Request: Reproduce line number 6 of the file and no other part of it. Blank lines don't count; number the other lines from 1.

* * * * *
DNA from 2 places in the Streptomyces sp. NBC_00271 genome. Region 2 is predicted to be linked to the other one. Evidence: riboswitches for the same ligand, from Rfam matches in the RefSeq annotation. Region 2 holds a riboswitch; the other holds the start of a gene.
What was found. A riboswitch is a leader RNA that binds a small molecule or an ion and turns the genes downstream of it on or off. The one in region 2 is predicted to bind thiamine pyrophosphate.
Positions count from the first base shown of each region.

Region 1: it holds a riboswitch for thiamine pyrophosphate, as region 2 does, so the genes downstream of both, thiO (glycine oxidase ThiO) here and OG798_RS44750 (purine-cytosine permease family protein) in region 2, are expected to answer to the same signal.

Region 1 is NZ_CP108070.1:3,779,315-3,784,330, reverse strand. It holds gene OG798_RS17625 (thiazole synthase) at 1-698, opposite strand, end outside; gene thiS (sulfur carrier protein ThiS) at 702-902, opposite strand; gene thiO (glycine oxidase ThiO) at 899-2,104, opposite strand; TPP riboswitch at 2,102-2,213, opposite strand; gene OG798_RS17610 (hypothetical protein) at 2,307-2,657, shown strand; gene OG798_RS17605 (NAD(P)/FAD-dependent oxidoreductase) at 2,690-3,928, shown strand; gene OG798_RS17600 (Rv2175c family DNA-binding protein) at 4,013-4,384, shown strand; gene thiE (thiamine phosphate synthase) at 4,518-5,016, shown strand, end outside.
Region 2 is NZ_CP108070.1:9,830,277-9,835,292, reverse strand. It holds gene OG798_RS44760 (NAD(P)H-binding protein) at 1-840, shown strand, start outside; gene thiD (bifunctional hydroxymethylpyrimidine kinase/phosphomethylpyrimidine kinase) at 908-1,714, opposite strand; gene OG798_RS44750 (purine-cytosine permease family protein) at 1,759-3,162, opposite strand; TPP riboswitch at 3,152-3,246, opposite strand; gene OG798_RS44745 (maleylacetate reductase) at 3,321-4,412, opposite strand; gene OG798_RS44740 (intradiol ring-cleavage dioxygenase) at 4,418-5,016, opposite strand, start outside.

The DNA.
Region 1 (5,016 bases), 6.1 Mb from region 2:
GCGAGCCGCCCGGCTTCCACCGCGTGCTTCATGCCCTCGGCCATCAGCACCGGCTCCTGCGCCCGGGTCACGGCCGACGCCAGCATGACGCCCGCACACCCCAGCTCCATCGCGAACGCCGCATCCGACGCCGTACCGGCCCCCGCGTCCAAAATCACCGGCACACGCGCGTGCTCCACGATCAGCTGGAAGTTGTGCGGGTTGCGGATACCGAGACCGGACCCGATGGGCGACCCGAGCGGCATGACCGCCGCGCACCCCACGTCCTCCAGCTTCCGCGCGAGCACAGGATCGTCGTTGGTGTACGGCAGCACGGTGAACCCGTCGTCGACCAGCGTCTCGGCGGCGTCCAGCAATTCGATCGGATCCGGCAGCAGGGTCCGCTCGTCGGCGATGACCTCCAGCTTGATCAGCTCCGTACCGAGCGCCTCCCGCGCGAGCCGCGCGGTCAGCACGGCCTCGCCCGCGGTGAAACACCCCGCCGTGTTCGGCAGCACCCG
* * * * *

Region 2 is NZ_CP108070.1:9,830,277-9,835,292, reverse strand. It holds gene OG798_RS44760 (NAD(P)H-binding protein) at 1-840, shown strand, start outside; gene thiD (bifunctional hydroxymethylpyrimidine kinase/phosphomethylpyrimidine kinase) at 908-1,714, opposite strand; gene OG798_RS44750 (purine-cytosine permease family protein) at 1,759-3,162, opposite strand; TPP riboswitch at 3,152-3,246, opposite strand; gene OG798_RS44745 (maleylacetate reductase) at 3,321-4,412, opposite strand; gene OG798_RS44740 (intradiol ring-cleavage dioxygenase) at 4,418-5,016, opposite strand, start outside.